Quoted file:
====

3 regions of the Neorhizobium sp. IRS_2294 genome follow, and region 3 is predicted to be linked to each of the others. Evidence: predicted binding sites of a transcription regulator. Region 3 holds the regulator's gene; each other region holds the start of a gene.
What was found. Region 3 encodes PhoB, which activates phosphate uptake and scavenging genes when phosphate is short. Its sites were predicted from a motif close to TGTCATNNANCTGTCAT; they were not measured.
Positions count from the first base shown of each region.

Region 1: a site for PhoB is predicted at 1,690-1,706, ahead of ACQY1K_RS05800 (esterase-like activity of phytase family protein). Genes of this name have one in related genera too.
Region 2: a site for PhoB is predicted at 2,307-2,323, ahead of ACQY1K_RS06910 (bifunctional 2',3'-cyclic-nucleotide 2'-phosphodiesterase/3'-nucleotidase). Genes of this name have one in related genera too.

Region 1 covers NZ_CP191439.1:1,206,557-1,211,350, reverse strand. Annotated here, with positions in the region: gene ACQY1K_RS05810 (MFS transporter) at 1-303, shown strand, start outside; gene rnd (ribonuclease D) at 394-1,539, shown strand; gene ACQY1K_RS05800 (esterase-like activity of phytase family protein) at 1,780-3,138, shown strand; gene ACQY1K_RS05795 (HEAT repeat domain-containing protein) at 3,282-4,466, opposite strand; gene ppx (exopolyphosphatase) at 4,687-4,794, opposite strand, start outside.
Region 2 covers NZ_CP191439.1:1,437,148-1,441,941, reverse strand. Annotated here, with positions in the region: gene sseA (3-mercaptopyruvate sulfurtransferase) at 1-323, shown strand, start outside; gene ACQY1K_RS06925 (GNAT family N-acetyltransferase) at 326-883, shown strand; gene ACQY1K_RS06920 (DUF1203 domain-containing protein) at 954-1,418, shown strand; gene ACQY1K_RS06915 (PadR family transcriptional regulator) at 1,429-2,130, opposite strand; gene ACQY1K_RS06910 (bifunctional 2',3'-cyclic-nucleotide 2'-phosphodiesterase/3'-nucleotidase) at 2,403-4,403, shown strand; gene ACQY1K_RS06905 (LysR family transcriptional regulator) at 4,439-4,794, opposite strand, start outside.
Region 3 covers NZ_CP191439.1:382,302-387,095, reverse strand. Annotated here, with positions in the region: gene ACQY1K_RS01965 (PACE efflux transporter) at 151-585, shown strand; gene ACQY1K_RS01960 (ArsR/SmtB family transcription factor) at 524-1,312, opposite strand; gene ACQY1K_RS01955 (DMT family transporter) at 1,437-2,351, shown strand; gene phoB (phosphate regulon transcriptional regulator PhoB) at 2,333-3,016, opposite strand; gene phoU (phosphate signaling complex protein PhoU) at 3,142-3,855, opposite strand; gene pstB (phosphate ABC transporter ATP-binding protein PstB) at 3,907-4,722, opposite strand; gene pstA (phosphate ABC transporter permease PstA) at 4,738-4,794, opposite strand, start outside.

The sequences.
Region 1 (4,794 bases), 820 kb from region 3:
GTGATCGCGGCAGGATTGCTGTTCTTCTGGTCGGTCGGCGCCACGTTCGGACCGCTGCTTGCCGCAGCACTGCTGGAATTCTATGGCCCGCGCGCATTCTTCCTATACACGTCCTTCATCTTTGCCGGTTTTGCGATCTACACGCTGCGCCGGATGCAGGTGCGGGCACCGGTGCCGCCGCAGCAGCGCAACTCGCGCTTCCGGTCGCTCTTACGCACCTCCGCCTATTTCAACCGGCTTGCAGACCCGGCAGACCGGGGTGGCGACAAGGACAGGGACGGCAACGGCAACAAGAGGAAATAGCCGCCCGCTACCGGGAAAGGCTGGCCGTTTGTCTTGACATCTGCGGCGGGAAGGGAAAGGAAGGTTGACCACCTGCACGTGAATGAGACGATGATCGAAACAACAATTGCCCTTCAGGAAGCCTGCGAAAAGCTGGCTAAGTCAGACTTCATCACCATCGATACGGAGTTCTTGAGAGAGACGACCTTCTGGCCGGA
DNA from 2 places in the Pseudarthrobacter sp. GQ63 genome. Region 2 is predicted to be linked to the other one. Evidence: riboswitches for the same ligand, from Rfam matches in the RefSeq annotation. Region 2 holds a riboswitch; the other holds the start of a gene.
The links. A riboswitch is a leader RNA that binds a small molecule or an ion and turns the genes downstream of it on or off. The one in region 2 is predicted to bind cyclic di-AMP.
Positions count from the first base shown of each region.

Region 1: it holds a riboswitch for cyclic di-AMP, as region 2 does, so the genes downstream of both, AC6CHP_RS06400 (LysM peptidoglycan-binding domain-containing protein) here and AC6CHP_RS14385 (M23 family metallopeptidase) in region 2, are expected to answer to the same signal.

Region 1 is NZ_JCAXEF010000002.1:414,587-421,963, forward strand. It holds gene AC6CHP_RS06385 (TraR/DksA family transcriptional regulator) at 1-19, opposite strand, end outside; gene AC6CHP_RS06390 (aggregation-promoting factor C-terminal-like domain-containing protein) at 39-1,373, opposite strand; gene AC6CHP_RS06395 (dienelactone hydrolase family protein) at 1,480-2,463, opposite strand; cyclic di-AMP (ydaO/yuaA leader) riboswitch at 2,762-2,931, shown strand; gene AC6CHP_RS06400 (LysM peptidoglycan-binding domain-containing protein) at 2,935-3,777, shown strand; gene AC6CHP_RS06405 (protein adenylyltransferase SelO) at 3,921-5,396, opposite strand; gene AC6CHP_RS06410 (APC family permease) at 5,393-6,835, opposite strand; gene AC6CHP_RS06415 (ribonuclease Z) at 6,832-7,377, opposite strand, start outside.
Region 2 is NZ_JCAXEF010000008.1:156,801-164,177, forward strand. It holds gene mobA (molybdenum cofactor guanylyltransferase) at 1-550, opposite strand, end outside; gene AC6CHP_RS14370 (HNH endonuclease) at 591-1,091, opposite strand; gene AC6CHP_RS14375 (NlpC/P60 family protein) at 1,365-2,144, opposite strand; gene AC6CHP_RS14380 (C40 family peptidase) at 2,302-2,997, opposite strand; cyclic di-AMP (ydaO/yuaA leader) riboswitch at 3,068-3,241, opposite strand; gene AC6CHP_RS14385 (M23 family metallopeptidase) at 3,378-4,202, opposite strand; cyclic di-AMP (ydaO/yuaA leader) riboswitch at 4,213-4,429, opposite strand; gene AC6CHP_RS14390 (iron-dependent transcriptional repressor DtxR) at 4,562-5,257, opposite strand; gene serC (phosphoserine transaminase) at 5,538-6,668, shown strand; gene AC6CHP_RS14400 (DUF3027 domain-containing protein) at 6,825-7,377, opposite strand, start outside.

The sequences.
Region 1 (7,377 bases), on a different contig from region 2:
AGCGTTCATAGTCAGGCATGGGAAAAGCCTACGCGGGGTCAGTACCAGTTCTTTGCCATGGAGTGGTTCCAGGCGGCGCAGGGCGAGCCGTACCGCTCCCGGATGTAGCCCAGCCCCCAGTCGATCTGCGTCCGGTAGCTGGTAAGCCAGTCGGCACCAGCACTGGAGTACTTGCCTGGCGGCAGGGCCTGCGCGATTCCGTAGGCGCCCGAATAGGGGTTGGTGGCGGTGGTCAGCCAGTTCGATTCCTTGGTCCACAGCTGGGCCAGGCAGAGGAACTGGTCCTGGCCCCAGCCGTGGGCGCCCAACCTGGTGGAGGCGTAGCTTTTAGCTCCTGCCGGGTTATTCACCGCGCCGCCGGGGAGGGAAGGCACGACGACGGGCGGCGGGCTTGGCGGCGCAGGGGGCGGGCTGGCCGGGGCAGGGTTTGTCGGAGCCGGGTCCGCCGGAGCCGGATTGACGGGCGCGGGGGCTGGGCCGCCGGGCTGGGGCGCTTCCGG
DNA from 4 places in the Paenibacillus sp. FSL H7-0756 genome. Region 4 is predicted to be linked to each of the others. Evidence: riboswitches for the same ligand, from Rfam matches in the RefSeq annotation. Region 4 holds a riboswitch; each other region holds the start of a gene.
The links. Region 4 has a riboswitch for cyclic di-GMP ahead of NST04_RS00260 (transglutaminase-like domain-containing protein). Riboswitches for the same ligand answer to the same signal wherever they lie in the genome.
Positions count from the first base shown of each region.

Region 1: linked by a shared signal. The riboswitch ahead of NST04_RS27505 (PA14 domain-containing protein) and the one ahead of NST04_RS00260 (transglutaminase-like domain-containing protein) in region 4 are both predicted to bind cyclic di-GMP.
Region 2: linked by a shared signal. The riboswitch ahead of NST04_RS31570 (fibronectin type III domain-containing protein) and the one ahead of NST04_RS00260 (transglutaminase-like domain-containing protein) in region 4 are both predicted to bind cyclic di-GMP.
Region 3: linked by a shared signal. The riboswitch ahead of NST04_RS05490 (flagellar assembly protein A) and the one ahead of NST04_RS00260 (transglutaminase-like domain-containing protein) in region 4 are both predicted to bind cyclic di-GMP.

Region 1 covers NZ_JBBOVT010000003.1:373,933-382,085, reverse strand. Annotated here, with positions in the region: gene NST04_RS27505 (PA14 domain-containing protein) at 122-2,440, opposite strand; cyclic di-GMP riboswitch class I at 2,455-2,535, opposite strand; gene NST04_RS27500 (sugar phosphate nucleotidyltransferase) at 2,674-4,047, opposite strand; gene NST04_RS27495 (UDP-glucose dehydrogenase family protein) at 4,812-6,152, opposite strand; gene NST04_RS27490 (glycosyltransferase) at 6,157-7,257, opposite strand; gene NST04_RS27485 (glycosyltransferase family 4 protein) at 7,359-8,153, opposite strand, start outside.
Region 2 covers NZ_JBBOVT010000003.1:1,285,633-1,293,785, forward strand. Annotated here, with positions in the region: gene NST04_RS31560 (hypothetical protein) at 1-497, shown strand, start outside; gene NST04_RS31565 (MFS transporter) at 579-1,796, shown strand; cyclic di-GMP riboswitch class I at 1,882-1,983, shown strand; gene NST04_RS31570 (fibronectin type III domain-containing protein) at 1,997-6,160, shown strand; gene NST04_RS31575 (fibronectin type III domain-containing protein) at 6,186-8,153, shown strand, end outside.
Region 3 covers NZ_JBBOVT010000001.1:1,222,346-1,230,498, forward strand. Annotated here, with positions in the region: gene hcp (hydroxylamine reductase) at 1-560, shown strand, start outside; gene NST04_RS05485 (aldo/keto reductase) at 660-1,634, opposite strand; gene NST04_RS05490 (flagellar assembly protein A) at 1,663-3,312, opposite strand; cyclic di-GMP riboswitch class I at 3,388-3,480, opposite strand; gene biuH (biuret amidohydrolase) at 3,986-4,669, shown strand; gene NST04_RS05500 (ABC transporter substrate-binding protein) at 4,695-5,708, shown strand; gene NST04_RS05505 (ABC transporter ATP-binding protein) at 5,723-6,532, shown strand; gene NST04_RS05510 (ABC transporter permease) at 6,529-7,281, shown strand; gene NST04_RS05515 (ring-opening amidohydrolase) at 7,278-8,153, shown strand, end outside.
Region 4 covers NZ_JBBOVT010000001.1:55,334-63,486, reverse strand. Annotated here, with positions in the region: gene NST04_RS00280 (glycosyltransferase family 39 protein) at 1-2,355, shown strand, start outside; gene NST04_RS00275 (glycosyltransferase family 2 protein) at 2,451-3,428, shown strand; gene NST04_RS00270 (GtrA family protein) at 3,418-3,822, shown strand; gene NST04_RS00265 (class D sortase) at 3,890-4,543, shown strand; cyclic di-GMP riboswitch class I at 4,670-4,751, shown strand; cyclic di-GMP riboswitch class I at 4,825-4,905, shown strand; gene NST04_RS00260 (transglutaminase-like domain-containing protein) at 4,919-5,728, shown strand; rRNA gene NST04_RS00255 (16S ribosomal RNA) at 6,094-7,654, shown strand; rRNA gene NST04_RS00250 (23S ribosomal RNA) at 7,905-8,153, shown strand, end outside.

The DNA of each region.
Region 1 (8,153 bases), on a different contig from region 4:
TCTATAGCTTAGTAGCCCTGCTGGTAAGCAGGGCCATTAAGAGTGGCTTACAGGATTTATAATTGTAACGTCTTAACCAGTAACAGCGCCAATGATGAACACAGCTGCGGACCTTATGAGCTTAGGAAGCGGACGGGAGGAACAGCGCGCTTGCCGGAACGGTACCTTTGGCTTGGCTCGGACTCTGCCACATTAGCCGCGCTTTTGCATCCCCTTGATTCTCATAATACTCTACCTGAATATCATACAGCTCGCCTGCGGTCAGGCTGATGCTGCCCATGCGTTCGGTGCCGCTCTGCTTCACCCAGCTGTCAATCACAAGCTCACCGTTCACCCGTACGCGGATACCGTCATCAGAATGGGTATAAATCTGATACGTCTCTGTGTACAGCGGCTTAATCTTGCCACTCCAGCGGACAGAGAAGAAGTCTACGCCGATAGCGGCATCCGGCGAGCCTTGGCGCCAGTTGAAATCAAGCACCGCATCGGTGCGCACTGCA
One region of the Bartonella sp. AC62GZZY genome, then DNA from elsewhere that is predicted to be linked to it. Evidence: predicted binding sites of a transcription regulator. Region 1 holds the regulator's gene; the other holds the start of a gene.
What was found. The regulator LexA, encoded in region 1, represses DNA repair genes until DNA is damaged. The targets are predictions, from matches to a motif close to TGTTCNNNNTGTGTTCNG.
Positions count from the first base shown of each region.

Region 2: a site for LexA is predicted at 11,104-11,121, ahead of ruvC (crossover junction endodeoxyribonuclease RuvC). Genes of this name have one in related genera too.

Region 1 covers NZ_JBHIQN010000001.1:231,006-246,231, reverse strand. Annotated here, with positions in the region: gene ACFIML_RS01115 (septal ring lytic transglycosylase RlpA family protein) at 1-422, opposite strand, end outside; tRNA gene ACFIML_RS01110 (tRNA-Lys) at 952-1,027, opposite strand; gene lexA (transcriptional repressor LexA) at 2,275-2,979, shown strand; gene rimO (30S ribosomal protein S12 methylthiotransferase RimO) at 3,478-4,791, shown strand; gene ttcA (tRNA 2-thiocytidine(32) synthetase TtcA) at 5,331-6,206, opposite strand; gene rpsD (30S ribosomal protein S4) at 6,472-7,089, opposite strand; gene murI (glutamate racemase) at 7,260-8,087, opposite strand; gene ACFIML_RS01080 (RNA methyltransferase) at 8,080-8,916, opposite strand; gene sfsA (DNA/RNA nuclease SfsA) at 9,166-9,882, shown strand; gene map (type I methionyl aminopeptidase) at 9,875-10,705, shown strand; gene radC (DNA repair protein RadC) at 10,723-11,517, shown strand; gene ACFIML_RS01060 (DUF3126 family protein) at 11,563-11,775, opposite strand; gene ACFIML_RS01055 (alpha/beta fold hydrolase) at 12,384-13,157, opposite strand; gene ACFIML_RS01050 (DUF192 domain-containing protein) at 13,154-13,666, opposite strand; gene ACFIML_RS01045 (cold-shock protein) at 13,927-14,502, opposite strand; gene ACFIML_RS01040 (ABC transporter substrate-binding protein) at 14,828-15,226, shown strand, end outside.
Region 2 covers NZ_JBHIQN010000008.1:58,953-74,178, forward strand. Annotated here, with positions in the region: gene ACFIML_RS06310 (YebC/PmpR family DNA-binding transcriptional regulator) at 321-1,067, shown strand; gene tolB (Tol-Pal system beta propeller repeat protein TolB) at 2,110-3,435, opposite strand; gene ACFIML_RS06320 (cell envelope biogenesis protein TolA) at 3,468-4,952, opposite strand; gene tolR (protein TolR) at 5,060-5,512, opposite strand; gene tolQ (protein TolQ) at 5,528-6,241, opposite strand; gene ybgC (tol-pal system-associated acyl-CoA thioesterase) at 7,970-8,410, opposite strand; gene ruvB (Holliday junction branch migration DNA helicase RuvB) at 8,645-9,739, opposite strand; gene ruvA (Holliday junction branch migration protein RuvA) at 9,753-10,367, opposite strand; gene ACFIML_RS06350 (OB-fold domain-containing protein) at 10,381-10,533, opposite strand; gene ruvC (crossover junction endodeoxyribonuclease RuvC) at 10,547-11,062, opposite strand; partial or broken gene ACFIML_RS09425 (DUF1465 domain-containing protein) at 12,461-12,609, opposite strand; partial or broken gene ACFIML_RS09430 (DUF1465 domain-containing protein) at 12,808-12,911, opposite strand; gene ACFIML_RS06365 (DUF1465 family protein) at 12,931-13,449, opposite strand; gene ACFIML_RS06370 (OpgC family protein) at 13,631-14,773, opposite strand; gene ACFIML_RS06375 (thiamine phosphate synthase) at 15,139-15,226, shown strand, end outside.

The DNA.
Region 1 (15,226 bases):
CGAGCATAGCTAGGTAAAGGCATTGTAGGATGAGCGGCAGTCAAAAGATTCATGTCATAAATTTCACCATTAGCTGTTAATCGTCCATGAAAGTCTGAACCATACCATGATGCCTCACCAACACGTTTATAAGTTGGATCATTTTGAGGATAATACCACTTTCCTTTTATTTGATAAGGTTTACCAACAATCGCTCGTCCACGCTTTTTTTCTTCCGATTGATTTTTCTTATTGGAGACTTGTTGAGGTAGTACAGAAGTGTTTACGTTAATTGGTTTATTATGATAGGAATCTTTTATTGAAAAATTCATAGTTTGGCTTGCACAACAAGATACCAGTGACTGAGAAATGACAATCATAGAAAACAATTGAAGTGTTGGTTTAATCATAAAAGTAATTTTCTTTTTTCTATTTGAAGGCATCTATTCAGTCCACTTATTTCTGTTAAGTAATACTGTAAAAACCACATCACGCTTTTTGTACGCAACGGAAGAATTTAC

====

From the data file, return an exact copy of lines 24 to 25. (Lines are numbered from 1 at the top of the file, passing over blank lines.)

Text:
Region 1: linked by a shared signal. The riboswitch ahead of NST04_RS27505 (PA14 domain-containing protein) and the one ahead of NST04_RS00260 (transglutaminase-like domain-containing protein) in region 4 are both predicted to bind cyclic di-GMP.
Region 2: linked by a shared signal. The riboswitch ahead of NST04_RS31570 (fibronectin type III domain-containing protein) and the one ahead of NST04_RS00260 (transglutaminase-like domain-containing protein) in region 4 are both predicted to bind cyclic di-GMP.